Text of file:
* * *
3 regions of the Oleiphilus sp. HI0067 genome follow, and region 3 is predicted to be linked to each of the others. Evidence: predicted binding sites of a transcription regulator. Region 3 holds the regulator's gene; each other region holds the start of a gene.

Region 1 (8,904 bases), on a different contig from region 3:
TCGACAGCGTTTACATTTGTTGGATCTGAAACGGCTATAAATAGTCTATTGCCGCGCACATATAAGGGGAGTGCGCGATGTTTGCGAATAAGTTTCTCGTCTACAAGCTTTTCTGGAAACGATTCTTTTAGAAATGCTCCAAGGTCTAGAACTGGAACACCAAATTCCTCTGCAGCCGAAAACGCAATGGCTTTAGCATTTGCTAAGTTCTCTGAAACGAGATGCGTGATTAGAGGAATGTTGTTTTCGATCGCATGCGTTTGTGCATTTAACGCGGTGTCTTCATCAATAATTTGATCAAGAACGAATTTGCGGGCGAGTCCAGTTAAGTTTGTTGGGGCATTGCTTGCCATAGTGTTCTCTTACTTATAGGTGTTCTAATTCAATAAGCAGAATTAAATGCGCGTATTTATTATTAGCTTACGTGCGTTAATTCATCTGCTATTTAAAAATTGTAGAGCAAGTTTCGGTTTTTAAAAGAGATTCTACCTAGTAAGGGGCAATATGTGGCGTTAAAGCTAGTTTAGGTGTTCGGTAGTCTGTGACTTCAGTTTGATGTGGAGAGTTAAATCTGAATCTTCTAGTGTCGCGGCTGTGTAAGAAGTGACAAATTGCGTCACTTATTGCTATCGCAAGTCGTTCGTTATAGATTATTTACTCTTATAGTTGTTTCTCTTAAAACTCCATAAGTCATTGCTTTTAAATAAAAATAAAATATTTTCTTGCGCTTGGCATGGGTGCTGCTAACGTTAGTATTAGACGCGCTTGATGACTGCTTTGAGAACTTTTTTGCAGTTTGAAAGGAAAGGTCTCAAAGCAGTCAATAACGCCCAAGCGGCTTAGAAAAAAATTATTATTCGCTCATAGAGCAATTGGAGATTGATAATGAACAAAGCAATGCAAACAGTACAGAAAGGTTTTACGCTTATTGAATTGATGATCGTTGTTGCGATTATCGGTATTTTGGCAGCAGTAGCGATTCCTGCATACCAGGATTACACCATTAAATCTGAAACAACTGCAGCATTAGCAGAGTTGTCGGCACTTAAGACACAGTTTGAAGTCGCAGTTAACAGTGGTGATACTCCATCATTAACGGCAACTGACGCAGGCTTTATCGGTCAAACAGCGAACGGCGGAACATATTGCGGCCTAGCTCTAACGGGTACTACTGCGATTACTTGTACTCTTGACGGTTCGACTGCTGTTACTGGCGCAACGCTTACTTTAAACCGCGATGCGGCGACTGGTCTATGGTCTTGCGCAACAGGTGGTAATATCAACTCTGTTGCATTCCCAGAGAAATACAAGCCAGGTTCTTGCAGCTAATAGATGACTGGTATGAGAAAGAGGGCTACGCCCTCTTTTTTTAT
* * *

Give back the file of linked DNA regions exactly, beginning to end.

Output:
3 regions of the Oleiphilus sp. HI0067 genome follow, and region 3 is predicted to be linked to each of the others. Evidence: predicted binding sites of a transcription regulator. Region 3 holds the regulator's gene; each other region holds the start of a gene.

Region 1 (8,904 bases), on a different contig from region 3:
TCGACAGCGTTTACATTTGTTGGATCTGAAACGGCTATAAATAGTCTATTGCCGCGCACATATAAGGGGAGTGCGCGATGTTTGCGAATAAGTTTCTCGTCTACAAGCTTTTCTGGAAACGATTCTTTTAGAAATGCTCCAAGGTCTAGAACTGGAACACCAAATTCCTCTGCAGCCGAAAACGCAATGGCTTTAGCATTTGCTAAGTTCTCTGAAACGAGATGCGTGATTAGAGGAATGTTGTTTTCGATCGCATGCGTTTGTGCATTTAACGCGGTGTCTTCATCAATAATTTGATCAAGAACGAATTTGCGGGCGAGTCCAGTTAAGTTTGTTGGGGCATTGCTTGCCATAGTGTTCTCTTACTTATAGGTGTTCTAATTCAATAAGCAGAATTAAATGCGCGTATTTATTATTAGCTTACGTGCGTTAATTCATCTGCTATTTAAAAATTGTAGAGCAAGTTTCGGTTTTTAAAAGAGATTCTACCTAGTAAGGGGCAATATGTGGCGTTAAAGCTAGTTTAGGTGTTCGGTAGTCTGTGACTTCAGTTTGATGTGGAGAGTTAAATCTGAATCTTCTAGTGTCGCGGCTGTGTAAGAAGTGACAAATTGCGTCACTTATTGCTATCGCAAGTCGTTCGTTATAGATTATTTACTCTTATAGTTGTTTCTCTTAAAACTCCATAAGTCATTGCTTTTAAATAAAAATAAAATATTTTCTTGCGCTTGGCATGGGTGCTGCTAACGTTAGTATTAGACGCGCTTGATGACTGCTTTGAGAACTTTTTTGCAGTTTGAAAGGAAAGGTCTCAAAGCAGTCAATAACGCCCAAGCGGCTTAGAAAAAAATTATTATTCGCTCATAGAGCAATTGGAGATTGATAATGAACAAAGCAATGCAAACAGTACAGAAAGGTTTTACGCTTATTGAATTGATGATCGTTGTTGCGATTATCGGTATTTTGGCAGCAGTAGCGATTCCTGCATACCAGGATTACACCATTAAATCTGAAACAACTGCAGCATTAGCAGAGTTGTCGGCACTTAAGACACAGTTTGAAGTCGCAGTTAACAGTGGTGATACTCCATCATTAACGGCAACTGACGCAGGCTTTATCGGTCAAACAGCGAACGGCGGAACATATTGCGGCCTAGCTCTAACGGGTACTACTGCGATTACTTGTACTCTTGACGGTTCGACTGCTGTTACTGGCGCAACGCTTACTTTAAACCGCGATGCGGCGACTGGTCTATGGTCTTGCGCAACAGGTGGTAATATCAACTCTGTTGCATTCCCAGAGAAATACAAGCCAGGTTCTTGCAGCTAATAGATGACTGGTATGAGAAAGAGGGCTACGCCCTCTTTTTTTAT